Low-dose intravenous pamidronate reduces fractures in childhood osteoporosis

J Pediatr Endocrinol Metab. 2003 Jul-Aug;16(6):887-92. doi: 10.1515/jpem.2003.16.6.887.

Abstract

Despite the proven efficacy of low-dose pamidronate in adults with osteoporosis, the efficacy of the low-dose regimen in children has not been studied. Pamidronate (1 mg/kg) was administered intravenously once every 3 months to 11 children with osteoporosis. Treatment was associated with reduced fracture rates and increased areal (BMD) and volumetric (BMAD) bone mineral density measured by dual energy X-ray absorptiometry (DXA). The mean annualized percent gain was 20.1 +/- 16.9 (4.7 to 59.1, n = 9) for spinal BMD and 15.1 +/- 18.1 (-11.0 to 40.2, n = 9) for spinal BMAD. Common adverse effects including fever, muscle aches, nausea and fatigue were self-limited and generally occurred only after the first infusion. Clinically significant hypocalcemia did not occur. Low-dose pamidronate appears promising in the treatment of childhood osteoporosis.

Publication types

  • Research Support, Non-U.S. Gov't

MeSH terms

  • Absorptiometry, Photon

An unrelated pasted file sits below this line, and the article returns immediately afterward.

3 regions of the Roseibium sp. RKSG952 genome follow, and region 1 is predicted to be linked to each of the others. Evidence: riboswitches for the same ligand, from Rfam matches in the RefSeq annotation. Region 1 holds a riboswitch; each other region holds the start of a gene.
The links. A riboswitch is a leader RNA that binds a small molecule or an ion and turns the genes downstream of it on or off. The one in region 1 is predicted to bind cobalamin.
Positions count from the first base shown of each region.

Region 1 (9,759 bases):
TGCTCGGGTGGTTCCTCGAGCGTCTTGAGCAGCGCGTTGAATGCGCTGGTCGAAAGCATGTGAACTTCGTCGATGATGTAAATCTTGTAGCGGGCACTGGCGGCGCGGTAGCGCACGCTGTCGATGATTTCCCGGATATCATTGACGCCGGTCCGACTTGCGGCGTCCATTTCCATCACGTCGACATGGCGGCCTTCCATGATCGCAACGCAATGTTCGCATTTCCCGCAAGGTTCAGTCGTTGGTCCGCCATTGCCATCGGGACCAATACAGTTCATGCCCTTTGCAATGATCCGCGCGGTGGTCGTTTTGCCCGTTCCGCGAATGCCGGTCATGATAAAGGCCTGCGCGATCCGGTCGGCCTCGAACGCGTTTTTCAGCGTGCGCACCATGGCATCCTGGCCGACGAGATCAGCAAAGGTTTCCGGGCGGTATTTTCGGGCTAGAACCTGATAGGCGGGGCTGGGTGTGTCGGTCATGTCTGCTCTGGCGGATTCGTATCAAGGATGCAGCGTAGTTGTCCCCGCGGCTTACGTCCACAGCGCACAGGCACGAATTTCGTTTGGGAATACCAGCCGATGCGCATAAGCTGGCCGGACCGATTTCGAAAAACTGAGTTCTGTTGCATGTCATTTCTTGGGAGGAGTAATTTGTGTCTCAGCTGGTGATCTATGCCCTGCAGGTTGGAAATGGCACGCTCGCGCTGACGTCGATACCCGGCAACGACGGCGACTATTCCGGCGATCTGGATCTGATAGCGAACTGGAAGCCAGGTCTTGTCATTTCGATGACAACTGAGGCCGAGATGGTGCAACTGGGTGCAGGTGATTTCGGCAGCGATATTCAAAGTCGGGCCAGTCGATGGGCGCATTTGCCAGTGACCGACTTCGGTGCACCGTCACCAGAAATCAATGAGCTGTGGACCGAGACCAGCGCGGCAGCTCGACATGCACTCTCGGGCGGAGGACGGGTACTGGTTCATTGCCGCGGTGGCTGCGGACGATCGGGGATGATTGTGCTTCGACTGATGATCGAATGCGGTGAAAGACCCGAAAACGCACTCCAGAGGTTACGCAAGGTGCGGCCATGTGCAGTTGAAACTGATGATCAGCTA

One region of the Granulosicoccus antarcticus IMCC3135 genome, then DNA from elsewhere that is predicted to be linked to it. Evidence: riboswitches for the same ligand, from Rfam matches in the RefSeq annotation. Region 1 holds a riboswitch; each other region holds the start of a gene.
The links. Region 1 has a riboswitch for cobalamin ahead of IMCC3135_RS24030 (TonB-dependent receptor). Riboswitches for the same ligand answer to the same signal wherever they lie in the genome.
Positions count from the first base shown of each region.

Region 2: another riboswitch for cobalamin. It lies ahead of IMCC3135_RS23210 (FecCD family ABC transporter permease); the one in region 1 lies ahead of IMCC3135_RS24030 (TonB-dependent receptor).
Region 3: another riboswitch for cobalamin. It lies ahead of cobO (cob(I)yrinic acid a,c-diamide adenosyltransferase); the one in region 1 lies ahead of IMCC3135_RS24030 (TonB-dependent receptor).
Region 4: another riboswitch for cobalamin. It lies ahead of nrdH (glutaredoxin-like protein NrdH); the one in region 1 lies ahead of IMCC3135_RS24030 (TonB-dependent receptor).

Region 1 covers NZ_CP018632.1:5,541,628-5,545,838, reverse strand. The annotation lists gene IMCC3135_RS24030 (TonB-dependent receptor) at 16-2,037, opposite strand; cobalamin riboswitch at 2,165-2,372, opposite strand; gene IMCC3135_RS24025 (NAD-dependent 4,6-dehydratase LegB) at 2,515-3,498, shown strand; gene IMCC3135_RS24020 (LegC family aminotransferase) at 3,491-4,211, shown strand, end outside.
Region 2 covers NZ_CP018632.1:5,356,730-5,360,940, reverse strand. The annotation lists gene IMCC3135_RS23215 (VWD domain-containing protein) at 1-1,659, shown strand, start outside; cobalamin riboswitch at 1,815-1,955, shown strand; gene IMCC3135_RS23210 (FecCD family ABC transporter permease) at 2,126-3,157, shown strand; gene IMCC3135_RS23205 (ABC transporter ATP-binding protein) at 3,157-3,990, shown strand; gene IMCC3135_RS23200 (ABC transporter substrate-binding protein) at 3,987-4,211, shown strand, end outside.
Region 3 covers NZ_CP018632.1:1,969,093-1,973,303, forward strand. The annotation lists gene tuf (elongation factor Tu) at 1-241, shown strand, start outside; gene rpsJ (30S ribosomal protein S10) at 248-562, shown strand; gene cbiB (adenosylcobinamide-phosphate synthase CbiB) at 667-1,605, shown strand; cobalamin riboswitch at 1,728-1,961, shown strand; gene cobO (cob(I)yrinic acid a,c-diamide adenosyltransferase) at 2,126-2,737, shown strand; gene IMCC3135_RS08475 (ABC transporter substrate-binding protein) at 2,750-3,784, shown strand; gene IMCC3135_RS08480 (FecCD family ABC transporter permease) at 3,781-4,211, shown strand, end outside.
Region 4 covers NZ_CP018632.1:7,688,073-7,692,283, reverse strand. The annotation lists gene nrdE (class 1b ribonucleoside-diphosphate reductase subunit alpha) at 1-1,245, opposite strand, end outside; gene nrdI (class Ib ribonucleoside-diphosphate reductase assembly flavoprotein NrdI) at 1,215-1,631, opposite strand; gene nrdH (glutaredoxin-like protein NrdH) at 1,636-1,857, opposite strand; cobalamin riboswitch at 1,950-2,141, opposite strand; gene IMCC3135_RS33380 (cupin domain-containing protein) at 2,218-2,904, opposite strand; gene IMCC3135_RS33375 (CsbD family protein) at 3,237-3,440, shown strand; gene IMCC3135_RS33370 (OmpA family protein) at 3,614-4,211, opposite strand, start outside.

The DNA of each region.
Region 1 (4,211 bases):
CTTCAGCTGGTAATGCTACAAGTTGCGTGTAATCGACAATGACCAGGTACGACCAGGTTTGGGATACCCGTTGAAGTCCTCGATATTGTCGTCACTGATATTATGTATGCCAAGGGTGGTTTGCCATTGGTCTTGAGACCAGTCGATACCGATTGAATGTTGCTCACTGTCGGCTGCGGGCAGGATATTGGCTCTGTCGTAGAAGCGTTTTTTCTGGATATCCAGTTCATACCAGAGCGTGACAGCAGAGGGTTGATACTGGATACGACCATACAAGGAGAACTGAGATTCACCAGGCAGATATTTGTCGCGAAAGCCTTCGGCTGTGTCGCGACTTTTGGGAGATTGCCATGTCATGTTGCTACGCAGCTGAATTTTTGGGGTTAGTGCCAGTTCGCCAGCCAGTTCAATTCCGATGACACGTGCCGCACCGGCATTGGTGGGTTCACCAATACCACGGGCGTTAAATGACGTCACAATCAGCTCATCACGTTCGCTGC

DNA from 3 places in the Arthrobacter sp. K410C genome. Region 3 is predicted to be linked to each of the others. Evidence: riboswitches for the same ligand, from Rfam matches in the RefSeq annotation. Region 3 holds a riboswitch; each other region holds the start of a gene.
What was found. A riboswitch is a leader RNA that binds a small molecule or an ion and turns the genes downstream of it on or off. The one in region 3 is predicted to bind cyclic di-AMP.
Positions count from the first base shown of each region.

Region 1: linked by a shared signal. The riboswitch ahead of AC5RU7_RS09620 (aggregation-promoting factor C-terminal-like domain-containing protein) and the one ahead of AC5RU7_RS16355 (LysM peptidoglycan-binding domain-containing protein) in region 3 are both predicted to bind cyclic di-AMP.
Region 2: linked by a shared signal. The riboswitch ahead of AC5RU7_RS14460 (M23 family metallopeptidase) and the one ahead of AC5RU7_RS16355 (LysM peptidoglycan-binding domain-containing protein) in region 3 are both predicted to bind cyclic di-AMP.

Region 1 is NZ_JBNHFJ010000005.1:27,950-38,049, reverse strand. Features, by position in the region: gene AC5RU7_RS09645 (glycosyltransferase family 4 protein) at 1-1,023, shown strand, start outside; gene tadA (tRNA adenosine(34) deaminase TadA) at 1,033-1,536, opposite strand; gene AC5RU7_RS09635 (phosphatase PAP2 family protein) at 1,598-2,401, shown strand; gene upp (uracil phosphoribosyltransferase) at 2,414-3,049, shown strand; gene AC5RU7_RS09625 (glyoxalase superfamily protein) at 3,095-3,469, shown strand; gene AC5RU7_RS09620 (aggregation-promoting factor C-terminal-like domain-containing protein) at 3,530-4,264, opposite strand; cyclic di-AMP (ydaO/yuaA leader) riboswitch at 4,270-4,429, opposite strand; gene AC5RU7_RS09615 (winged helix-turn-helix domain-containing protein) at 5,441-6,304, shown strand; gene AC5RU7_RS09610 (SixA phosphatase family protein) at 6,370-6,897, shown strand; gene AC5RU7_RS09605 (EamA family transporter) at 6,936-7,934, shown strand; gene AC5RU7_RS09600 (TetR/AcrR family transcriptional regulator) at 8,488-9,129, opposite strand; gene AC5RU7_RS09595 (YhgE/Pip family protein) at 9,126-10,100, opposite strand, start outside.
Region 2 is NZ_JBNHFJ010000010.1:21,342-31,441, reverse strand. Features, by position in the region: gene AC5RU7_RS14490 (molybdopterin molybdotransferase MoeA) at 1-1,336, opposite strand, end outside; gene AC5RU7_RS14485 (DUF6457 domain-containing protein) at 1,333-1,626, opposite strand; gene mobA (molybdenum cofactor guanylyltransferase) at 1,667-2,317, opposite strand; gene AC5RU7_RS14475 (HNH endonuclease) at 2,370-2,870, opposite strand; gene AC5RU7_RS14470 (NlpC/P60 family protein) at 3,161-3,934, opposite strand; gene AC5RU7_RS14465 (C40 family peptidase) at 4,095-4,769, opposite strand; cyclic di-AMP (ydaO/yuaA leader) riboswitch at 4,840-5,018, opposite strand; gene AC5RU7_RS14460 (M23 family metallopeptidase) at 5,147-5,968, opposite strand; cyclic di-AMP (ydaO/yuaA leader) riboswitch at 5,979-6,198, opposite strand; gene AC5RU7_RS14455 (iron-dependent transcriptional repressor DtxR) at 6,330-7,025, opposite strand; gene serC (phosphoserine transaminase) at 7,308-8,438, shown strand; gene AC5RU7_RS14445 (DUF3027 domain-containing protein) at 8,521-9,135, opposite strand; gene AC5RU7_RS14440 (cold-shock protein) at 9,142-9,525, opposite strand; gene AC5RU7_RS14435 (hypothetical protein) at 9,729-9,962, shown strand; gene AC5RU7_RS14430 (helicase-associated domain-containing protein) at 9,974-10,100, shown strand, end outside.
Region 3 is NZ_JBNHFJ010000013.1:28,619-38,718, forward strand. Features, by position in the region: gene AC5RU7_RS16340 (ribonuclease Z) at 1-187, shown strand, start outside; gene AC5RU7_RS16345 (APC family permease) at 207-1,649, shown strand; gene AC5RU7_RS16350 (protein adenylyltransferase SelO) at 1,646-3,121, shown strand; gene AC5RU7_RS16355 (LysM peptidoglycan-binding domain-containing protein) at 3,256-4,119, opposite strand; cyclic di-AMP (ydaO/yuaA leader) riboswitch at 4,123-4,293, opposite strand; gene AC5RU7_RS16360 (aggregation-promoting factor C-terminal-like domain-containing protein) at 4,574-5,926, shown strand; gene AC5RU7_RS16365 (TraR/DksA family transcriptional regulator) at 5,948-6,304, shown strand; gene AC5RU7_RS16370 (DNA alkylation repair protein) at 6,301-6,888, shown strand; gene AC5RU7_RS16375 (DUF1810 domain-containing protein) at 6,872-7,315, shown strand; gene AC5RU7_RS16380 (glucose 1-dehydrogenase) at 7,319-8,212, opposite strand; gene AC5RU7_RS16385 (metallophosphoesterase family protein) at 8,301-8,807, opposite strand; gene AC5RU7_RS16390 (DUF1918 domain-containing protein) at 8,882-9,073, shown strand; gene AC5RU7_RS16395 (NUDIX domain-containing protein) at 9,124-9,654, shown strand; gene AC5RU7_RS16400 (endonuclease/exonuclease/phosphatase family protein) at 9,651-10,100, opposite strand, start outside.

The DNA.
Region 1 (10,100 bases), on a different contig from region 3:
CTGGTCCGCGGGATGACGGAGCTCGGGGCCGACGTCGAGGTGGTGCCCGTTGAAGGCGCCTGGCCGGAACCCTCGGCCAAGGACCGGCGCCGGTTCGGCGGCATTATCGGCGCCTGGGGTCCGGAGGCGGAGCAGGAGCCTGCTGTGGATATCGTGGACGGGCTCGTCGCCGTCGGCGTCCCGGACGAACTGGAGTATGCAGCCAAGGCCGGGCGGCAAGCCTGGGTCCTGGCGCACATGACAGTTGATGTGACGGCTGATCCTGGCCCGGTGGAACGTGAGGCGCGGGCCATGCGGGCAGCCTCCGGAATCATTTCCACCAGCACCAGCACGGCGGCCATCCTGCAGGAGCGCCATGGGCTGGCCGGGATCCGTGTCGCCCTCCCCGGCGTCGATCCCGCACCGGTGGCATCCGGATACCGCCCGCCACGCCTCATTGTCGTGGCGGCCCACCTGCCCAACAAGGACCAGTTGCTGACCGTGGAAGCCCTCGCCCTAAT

• Adolescent
  • Anti-Inflammatory Agents / administration & dosage
  • Anti-Inflammatory Agents / adverse effects
  • Anti-Inflammatory Agents / therapeutic use*
  • Bone Density / drug effects
  • Calcium / blood
  • Child
  • Diphosphonates / administration & dosage
  • Diphosphonates / adverse effects
  • Diphosphonates / therapeutic use*
  • Female
  • Fractures, Bone / epidemiology
  • Fractures, Bone / prevention & control*
  • Growth / drug effects
  • Hormones / blood
  • Humans
  • Injections, Intravenous
  • Male
  • Osteoporosis / complications*
  • Osteoporosis / drug therapy*
  • Pamidronate
  • Weight Gain / drug effects

Substances

  • Anti-Inflammatory Agents
  • Diphosphonates
  • Hormones
  • Pamidronate
  • Calcium